American Ins. Assn. v. Garamendi,
539 U.S. 396 (2003)

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No. 02-722. Argued April 23, 2003-Decided June 23, 2003

The Nazi Government of Germany confiscated the value or proceeds of many Jewish life insurance policies issued before and during the Second World War. After the war, even a policy that had escaped confiscation was likely to be dishonored, whether because insurers denied its existence or claimed it had lapsed from unpaid premiums, or because the German Government would not provide heirs with documentation of the policyholder's death. Responsibility as between the government and insurance companies is disputed, but the fact is that the proceeds of many insurance policies issued to Jews before and during the war were paid to the Third Reich or never paid at all. These confiscations and frustrations of claims fell within the subject of reparations, which became a principal object of Allied diplomacy after the war. Ultimately, the western Allies placed the obligation to provide restitution to victims of Nazi persecution on the new West German Government, which enacted restitution laws and signed agreements with other countries for the compensation of their nationals. Despite a payout of more than 100 billion deutsch marks as of 2000, however, these measures left out many claimants and certain types of claims. After German reunification, class actions for restitution poured into United States courts against companies doing business in Germany during the Nazi era. Protests by defendant companies and their governments prompted the United States Government to take action to try to resolve the matter. Negotiations at the national level produced the German Foundation Agreement, in which Germany agreed to establish a foundation funded with 10 billion deutsch marks contributed equally by the German Government and German companies to compensate the companies' victims during the Nazi era. The President agreed that whenever a German company was sued on a Holocaust-era claim in an American court, the Government would (1) submit a statement that it would be in this country's foreign policy interests for the foundation to be the exclusive forum and remedy for such claims, and (2) try to get state and local governments to respect the foundation as the exclusive mechanism. As for insurance claims in particular, both countries agreed that the German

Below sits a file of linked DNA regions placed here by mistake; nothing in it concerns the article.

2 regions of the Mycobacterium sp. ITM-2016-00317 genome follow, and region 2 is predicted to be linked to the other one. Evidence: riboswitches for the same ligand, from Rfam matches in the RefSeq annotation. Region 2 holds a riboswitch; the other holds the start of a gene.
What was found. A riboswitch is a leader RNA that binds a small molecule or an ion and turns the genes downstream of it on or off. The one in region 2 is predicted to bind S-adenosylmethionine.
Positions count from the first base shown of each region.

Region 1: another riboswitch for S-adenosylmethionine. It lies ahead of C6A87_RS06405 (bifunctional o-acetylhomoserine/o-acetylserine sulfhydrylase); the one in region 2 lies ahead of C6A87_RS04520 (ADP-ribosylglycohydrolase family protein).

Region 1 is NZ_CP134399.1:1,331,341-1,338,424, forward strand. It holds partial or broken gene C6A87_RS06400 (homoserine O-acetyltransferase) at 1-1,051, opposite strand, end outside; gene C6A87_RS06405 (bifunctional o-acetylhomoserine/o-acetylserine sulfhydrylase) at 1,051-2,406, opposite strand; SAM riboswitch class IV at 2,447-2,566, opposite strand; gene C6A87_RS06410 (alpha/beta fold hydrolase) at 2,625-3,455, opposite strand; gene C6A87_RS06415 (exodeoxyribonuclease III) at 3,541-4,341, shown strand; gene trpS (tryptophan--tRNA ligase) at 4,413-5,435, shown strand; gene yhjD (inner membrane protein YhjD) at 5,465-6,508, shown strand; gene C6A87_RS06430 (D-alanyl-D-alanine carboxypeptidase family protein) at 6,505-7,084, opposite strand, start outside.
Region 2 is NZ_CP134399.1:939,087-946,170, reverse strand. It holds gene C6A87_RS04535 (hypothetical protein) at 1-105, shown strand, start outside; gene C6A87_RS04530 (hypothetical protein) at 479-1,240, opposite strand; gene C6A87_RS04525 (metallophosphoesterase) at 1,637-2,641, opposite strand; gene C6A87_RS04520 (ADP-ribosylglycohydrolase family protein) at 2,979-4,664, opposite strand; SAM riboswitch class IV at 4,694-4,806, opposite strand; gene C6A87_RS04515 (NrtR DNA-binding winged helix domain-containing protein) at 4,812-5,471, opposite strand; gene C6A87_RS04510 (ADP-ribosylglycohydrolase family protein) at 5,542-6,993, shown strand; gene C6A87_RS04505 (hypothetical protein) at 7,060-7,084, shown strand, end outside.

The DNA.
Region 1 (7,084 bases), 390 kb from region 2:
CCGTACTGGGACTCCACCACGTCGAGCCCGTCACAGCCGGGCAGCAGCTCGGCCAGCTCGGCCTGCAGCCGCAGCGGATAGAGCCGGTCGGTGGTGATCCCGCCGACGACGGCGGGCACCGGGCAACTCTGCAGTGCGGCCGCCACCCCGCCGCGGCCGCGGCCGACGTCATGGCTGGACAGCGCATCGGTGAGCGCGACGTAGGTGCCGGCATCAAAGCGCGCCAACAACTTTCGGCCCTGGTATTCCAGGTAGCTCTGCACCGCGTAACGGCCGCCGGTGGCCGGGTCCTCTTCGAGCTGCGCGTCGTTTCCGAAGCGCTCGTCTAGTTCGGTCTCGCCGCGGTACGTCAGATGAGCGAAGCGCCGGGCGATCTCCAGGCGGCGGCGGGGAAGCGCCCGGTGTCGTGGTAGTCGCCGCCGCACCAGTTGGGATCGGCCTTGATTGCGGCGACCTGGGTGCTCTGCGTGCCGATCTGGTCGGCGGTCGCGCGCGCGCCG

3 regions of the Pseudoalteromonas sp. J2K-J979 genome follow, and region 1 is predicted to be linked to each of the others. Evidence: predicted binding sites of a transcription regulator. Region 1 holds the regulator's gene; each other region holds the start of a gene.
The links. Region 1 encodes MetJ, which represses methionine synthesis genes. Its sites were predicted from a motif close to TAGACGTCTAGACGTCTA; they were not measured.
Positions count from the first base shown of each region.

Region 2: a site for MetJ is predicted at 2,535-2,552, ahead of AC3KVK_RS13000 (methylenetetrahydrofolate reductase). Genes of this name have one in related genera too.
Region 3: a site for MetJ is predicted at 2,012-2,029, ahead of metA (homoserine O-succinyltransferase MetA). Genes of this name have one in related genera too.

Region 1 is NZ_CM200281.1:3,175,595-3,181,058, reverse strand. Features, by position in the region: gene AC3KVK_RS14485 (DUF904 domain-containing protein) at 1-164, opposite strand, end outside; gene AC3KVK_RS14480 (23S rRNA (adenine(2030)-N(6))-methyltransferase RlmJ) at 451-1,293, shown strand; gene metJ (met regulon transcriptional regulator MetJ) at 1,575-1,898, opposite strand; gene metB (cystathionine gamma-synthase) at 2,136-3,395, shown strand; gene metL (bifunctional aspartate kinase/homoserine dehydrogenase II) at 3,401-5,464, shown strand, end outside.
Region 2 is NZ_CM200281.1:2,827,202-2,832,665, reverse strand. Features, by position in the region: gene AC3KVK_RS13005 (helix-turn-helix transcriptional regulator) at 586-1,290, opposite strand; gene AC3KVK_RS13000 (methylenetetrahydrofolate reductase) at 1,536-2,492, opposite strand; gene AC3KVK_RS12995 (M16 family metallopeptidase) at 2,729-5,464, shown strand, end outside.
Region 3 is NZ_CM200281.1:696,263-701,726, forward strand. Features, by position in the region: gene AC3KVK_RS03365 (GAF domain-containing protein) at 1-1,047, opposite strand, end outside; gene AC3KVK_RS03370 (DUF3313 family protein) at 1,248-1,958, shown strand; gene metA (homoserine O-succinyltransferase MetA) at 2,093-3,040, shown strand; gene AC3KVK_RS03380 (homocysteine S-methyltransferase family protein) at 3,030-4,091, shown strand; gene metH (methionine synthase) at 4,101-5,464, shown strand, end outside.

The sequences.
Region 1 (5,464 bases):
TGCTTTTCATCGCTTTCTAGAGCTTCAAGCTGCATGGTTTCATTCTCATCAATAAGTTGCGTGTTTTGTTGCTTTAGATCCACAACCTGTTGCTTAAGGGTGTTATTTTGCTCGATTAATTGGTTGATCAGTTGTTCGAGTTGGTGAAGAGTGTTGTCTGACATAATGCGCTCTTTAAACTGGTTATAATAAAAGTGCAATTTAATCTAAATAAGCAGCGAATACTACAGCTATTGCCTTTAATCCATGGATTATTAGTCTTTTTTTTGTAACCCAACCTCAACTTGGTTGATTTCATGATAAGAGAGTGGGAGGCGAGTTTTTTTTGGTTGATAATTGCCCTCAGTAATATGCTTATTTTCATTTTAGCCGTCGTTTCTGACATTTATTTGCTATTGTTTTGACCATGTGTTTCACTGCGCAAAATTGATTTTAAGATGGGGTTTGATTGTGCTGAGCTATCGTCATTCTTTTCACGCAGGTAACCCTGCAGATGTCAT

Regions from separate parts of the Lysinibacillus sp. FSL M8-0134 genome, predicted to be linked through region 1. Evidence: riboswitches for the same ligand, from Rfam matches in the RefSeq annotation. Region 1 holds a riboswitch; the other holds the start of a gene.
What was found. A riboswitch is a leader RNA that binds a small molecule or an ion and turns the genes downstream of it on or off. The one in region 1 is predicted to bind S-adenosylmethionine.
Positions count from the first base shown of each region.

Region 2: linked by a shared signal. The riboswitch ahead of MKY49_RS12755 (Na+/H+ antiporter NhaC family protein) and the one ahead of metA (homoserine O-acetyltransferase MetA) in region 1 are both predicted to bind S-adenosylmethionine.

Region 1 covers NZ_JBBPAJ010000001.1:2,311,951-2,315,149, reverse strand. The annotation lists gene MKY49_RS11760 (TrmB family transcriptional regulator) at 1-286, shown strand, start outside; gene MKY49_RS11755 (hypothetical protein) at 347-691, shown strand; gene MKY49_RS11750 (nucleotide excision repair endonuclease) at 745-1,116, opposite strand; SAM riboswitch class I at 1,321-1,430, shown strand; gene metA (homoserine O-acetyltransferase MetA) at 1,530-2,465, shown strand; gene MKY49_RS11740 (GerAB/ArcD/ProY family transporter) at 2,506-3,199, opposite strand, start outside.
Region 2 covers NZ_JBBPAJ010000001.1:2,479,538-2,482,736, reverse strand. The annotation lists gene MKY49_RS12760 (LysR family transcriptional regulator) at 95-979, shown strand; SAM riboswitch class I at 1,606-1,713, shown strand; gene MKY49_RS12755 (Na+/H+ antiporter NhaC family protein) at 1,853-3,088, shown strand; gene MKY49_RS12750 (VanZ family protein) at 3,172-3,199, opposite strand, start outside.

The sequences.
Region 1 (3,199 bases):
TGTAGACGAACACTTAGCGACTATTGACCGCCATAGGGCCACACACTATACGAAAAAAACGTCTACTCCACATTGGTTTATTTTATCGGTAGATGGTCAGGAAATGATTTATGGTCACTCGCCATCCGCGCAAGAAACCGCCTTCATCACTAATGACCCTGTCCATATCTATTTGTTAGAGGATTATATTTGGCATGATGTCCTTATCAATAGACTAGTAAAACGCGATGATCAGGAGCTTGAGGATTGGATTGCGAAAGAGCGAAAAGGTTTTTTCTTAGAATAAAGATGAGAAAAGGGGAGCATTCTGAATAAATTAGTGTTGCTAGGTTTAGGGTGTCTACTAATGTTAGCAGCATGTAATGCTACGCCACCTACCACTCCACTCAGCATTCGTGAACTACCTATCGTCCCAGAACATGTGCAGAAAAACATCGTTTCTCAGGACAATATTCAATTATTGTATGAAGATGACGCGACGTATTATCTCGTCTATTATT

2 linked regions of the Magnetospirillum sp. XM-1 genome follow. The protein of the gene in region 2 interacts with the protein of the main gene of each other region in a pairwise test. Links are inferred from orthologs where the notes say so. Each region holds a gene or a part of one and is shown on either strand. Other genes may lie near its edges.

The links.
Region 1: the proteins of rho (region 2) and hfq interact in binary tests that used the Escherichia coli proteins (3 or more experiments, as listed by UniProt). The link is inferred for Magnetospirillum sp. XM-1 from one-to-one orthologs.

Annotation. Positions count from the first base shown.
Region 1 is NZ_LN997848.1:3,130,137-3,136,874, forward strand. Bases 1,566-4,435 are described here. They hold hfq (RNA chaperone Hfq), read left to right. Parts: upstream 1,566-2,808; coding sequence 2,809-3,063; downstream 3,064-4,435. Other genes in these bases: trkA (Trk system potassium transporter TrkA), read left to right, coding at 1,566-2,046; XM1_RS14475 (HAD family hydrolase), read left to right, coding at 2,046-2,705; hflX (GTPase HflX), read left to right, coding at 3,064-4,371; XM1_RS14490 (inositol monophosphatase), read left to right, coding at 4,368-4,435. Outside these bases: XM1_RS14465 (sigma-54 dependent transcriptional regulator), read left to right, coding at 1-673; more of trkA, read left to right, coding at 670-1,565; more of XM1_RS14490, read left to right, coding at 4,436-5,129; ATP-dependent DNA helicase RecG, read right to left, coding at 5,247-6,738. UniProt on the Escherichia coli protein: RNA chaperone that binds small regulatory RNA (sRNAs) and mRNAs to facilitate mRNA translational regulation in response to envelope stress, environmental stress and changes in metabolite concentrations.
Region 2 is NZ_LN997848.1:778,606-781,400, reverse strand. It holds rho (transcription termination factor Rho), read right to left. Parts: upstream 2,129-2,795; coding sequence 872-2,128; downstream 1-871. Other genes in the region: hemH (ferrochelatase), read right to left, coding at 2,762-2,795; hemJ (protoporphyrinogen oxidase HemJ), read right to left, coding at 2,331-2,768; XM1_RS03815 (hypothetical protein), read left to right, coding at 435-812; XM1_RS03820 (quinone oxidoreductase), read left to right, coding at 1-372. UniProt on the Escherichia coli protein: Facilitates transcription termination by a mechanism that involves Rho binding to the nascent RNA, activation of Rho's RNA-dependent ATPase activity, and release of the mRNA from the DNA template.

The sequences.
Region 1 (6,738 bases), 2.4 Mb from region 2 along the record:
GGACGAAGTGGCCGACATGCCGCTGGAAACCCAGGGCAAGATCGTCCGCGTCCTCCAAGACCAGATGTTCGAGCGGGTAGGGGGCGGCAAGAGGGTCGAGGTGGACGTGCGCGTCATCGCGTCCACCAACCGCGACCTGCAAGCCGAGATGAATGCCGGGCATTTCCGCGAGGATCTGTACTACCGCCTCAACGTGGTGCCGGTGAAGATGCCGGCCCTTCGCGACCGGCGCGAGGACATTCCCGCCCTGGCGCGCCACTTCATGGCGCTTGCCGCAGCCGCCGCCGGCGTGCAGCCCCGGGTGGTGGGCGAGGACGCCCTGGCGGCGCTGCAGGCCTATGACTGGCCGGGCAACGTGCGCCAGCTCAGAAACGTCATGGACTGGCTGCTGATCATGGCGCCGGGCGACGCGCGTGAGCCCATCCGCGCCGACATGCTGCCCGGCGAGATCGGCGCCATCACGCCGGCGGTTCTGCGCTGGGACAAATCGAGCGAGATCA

Foundation would work with the International Commission on Holocaust Era Insurance Claims (ICHEIC), a voluntary organization whose mission is to negotiate with European insurers to provide information about and settlement of unpaid insurance policies, and which has set up procedures to that end. The German agreement has served as a model for similar agreements with Austria and France.

Meanwhile, California began its own enquiry into the issue, prompting state legislation designed to force payment by defaulting insurers. Among other laws, California's Holocaust Victim Insurance Relief Act of 1999 (HVIRA) requires any insurer doing business in the State to disclose information about all policies sold in Europe between 1920 and 1945 by the company or anyone "related" to it upon penalty of loss of its state business license. After HVIRA was enacted, the State issued administrative subpoenas against several subsidiaries of European insurance companies participating in the ICHEIC. Immediately, the Federal Government informed California officials that HVIRA would damage the ICHEIC, the only effective means to process quickly and completely unpaid Holocaust era insurance claims, and that HVIRA would possibly derail the German Foundation Agreement. Nevertheless, the state insurance commissioner announced that he would enforce HVIRA to its fullest. Petitioner insurance entities then filed this suit challenging HVIRA's constitutionality. The District Court issued a preliminary injunction against enforcing HVIRA and later granted petitioners summary judgment. The Ninth Circuit reversed, holding, inter alia, that HVIRA did not violate the federal foreign affairs power.

Held: California's HVIRA interferes with the President's conduct of the Nation's foreign policy and is therefore preempted. Pp.413-429.

(a) There is no question that at some point an exercise of state power that touches on foreign relations must yield to the National Government's policy or that generally there is executive authority to decide what that policy should be. In foreign policymaking, the President, not Congress, has the "lead role." First Nat. City Bank v. Banco Nacional de Cuba, 406 U. S. 759, 767. Specifically, the President has authority to make "executive agreements" with other countries, requiring no ratification by the Senate or approval by Congress. See, e. g., Dames & Moore v. Regan, 453 U. S. 654, 679, 682-683. Making such agreements to settle claims of American nationals against foreign governments is a particularly longstanding practice. Although the executive agreements with Germany, Austria, and France at issue differ from past agreements in that they address claims associated with formerly belligerent states, but against corporations, not the foreign governments, the distinction does not matter. Insisting on a sharp line between public and private

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